Faculty Focus Friday is a Q&A series that highlights individual faculty members in various academic programs around Spalding University. Today’s featured faculty member is Dr. Erica Lemberger, Associate Professor in the School of Nursing. Dr. Lemberger, who joined the nursing faculty in 2017, teaches in Spalding’s RN-to-BSN program and has also taught undergraduate population health courses. This past week, she took a large group of School of Nursing students to the the state Capitol in Frankfort to meet with legislators as part of Kentucky Nurses Legislative Action Day. Lemberger, a family nurse practitioner, was named a 2018 Louisville Business First Health Care Hero for excellence in patient experience during a career in which she’s worked with child abuse victims, cancer patients, homeless populations and pregnant teens.
What do you like about working and teaching at Spalding?
Spalding’s mission statement says, “We are a diverse community of learners dedicated to meeting the needs of the times in the tradition of the Sisters of Charity of Nazareth.” The Sisters are prayerful women who in the 1800s went out into our community to provide care for individuals who were struck by cholera. I love that here at Spalding, we have the foundation of these courageous and caring women who see beyond themselves to do great things for our community. I also really appreciate that we are a diverse community of learners. It means that each student brings their own unique story to the classroom, which enriches the learning experience.
What is your academic specialty or areas of expertise or research?
I’m celebrating my 21st year in nursing. I graduated with my BSN in 1998, with my MSN/FNP in 2001 and my DNP in 2014. I’m board-certified as a family nurse practitioner, an advanced forensic nurse, a sexual assault nurse examiner (SANE) of adults, adolescents and children, and as a faith community nurse. I’ve worked in a variety of areas, including in-patient oncology, domestic violence and homeless shelters, hospice, retail health, public high schools for pregnant and parenting teens, and the military.
LEARN MORE | Spalding’s online RN-to-BSN program
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Why is nursing a good option for students to consider as their major?
Nursing offers the opportunity to blend a love of science with care for individuals and communities. Our students also learn about leadership, research, health equity and how to make this world a better place for all. At Spalding, we really get to know our students, and it feels like a family. I often tell people that there are so many opportunities in nursing from the bedside to the community to health care management and everything in between. You will always have a job, many opportunities for career growth, and the blessing of helping to make a difference in people’s lives.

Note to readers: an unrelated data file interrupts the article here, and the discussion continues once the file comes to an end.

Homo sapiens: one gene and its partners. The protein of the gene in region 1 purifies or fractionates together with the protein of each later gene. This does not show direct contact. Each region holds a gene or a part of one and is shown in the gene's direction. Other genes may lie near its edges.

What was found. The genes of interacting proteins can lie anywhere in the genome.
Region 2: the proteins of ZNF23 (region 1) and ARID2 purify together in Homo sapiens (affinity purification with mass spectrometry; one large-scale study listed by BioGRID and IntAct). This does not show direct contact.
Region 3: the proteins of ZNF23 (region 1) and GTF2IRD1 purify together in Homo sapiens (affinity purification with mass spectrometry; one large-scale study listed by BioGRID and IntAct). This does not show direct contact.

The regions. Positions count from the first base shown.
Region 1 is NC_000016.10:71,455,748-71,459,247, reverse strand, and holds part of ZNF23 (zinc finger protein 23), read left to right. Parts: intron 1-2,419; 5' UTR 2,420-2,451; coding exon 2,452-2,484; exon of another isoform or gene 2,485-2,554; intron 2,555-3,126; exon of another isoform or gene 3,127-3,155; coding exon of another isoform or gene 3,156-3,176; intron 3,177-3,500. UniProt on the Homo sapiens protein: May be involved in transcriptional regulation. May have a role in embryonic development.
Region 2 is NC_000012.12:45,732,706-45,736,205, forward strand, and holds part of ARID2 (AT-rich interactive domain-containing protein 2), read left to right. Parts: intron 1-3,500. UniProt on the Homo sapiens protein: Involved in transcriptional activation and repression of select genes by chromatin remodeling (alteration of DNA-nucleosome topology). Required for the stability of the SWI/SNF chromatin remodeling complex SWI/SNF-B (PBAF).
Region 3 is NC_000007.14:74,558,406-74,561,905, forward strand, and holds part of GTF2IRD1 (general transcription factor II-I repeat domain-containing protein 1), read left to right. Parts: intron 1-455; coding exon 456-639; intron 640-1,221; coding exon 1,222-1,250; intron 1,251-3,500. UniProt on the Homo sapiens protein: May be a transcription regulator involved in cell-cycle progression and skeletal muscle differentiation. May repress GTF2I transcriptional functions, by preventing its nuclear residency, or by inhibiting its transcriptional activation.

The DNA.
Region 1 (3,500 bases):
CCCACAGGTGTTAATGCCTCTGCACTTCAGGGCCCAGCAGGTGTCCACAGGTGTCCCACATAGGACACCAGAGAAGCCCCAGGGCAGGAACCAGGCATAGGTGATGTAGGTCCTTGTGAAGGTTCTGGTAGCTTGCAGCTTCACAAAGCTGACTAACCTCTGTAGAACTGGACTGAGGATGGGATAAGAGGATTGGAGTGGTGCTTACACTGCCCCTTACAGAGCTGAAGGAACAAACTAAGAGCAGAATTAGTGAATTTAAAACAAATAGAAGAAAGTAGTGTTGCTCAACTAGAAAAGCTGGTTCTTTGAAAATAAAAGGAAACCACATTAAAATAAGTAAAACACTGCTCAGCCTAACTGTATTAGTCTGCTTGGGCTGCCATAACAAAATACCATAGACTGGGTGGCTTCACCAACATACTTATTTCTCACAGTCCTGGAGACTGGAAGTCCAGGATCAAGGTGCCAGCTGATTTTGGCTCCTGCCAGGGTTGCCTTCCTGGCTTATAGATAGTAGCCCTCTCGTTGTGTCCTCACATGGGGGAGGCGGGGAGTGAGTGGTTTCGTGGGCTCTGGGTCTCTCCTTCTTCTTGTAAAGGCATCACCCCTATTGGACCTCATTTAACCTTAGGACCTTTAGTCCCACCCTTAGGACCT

What is an interesting thing that you keep in your office?
I have a calligraphy print of the Serenity prayer. It says “God grant me the serenity to accept the things I cannot change, the courage to change the things I can, and the wisdom to know the difference.” My grandmother helped to raise me, and this frame hung in her dining room growing up. She was an incredible person, and she really inspired me to do good in the world.
It’s been a full week in Frankfort with constituent mtgs, mtgs with community groups and with all kinds of lobbyists.
It was a pleasure to see my friend, Dr. Lemberger, who brought her @SpaldingU Nursing students to meet with legislators.
I ❤️ that Spalding is located in D41! pic.twitter.com/EJ6vaPtQUe
— Attica Scott (@atticascott4ky) February 6, 2020
What is the most rewarding part of your job?
It’s really wonderful when our students have “aha” moments. There are times when students are able to connect the dots, relate what they are learning to their own personal experiences, and it’s as if light bulbs illuminate and things begin to click. We often have former students return to visit after graduation – and online students who send emails. It brings me great joy to hear that what former students learned in class is actually seen in practice. It’s very rewarding to know that we are helping to plant the seeds for nurses to do good in this world.
At Spalding, we like to say, “Today is a great day to change the world.” How do you think your role at Spalding is helping you change the world or the world of your students?
Nurses can most definitely change the world. Nursing is our nation’s largest healthcare profession, with more than 3.8 million registered nurses nationwide. We are the largest component of the healthcare workforce and are the main providers of care at the bedside. For the past 18 years, Americans have rated nurses as the No. 1 most ethical and honest profession. Nursing is both a profession (it’s something you are) and an occupation (it’s something you do). As faculty, it’s an honor to provide Spalding students with information, resources and opportunities to change the world for the better.
FACULTY FOCUS FRIDAY | Read the full archive of professor Q&As